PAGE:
Progression And Symptomatology
To cause disease, the S. typhi bacteria must be ingested. This often occurs when a carrier does not wash hands sufficiently well after defecation, and then serves food to others. In countries where open sewage is accessible to flies, the insects land on the sewage, pick up the bacteria, and then land on food to be eaten by humans.
Ingested bacteria head down the gastrointestinal tract, where they are taken in by cells called mononuclear phagocytes. These phagocytes usually serve to engulf and kill invading bacteria and viruses. However, in the case of S. typhi, the bacteria survive ingestion by the phagocytes, and multiply within these cells. This period of time, during which the bacteria are multiplying within the phagocytes, is the 10-14 day incubation period. When huge numbers of bacteria fill an individual phagocyte, the bacteria are discharged out of the cell and into the bloodstream, where their presence begins to cause symptoms.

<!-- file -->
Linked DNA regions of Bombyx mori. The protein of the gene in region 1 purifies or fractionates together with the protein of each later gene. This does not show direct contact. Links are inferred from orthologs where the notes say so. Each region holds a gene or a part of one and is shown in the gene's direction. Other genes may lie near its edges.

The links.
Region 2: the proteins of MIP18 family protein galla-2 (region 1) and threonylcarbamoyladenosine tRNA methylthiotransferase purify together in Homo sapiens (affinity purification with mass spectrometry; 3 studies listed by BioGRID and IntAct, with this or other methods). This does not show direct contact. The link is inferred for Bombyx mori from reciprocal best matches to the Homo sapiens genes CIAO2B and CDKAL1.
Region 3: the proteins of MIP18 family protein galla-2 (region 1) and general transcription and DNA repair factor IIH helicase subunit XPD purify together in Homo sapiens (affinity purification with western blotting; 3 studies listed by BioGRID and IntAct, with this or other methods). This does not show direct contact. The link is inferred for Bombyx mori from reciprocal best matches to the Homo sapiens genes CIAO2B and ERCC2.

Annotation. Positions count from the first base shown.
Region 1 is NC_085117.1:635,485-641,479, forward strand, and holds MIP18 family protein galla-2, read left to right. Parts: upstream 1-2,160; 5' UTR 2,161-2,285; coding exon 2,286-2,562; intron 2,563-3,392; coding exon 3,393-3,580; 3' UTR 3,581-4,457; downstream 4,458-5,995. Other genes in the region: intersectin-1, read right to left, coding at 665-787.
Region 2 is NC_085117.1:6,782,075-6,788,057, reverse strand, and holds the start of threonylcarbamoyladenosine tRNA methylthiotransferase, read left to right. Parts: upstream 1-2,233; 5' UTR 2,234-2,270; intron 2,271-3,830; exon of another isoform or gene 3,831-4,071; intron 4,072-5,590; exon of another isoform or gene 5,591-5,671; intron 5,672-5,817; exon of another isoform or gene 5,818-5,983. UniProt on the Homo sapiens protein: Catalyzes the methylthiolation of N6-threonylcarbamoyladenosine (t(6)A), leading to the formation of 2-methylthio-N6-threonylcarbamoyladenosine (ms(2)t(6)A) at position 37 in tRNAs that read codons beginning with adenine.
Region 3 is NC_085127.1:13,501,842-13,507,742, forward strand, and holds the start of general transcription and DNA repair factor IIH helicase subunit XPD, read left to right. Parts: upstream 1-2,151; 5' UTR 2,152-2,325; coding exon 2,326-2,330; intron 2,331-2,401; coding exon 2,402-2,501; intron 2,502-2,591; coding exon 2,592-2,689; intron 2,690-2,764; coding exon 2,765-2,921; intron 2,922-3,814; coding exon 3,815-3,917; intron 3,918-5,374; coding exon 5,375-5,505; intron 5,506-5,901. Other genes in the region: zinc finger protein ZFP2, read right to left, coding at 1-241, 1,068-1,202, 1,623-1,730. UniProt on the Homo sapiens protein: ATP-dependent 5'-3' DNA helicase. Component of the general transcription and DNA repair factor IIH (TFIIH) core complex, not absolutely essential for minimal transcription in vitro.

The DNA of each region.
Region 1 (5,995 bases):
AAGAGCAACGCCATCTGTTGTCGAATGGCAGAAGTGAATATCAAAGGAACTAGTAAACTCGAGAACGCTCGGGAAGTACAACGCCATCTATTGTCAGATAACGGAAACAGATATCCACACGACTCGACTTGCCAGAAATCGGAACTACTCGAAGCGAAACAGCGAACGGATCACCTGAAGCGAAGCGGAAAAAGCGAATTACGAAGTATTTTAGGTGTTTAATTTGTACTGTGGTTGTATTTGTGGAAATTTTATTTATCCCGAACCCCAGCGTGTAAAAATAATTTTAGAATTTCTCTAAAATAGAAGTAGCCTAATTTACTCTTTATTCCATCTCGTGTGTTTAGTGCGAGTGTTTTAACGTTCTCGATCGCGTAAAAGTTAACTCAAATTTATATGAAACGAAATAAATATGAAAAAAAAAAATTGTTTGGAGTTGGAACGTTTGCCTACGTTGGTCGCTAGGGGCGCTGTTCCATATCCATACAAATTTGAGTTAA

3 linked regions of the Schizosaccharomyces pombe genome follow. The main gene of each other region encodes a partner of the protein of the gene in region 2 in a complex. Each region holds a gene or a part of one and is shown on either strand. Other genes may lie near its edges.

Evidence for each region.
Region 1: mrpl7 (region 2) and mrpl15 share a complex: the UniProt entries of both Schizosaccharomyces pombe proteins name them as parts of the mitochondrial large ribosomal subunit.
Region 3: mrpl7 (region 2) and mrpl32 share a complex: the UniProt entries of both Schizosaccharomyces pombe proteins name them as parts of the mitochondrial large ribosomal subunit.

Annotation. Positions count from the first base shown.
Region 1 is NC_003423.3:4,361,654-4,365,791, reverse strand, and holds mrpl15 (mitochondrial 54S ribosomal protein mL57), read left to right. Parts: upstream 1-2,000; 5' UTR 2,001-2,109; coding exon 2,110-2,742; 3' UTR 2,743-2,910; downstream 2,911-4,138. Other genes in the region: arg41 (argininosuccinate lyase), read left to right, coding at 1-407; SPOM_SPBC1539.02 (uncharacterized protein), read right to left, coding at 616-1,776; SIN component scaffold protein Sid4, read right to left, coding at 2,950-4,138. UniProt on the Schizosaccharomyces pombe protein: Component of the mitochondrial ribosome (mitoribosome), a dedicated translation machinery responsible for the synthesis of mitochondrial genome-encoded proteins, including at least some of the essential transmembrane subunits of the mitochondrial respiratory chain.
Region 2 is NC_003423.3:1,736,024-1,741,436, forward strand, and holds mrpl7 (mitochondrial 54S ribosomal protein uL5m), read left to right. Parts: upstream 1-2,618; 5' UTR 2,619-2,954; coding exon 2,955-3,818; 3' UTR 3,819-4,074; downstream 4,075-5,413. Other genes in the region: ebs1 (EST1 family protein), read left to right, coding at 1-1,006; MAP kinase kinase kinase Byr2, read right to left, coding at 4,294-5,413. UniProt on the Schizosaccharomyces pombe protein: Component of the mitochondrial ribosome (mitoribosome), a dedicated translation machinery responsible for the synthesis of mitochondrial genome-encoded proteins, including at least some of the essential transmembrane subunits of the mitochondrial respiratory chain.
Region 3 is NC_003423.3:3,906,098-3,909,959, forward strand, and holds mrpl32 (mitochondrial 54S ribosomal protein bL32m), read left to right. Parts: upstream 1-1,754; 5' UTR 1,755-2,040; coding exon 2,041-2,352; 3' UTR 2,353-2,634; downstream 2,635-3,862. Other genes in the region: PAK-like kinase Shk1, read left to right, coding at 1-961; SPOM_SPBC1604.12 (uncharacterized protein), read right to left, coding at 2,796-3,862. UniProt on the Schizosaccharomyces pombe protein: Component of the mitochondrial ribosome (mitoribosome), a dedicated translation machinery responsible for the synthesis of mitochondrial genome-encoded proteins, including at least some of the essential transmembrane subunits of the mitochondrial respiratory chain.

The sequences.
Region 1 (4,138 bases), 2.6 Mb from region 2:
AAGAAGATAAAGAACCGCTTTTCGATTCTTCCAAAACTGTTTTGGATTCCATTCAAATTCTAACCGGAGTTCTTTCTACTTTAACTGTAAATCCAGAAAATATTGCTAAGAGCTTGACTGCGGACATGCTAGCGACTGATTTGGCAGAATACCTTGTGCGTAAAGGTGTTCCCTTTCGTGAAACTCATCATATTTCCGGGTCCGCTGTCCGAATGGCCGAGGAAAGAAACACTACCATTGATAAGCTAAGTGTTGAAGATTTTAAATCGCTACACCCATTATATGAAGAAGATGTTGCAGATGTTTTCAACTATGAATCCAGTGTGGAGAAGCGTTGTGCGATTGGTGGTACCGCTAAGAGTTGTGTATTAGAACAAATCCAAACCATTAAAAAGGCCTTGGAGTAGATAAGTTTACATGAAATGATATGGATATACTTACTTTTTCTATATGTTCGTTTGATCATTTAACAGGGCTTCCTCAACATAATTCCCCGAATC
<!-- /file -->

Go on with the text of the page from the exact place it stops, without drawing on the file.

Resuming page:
The presence of increasingly large numbers of bacteria in the bloodstream (called bacteremia) is responsible for an increasingly high fever, which lasts throughout the four to eight weeks of the disease, in untreated individuals. Other symptoms include constipation (initially), extreme fatigue, headache, a rash across the abdomen known as "rose spots," and joint pain.
The bacteria move from the bloodstream into certain tissues of the body, including the gallbladder and lymph tissue of the intestine (called Peyer's patches). The tissue's inflammatory response to this invasion causes symptoms ranging from inflammation of the gallbladder (cholecystitis) to intestinal bleeding and actual perforation of the intestine. Perforation of the intestine refers to an actual hole occurring in the wall of the intestine, with leakage of intestinal contents into the abdominal cavity. This causes severe irritation and inflammation of the lining of the abdominal cavity, called peritonitis, which is frequently a fatal outcome of typhoid fever.
Other complications of typhoid fever include liver and spleen enlargement (sometimes so extreme that the spleen ruptures), anemia (low red blood cell count due to blood loss from the intestinal bleeding), joint infections (especially frequent in patients with sickle cell anemia and immune system disorders), pneumonia (due to a superimposed infection, usually by Streptococcus pneumoniae), heart infections, meningitis, and infections of the brain (causing confusion and even coma). Untreated typhoid fever may take several months to resolve fully.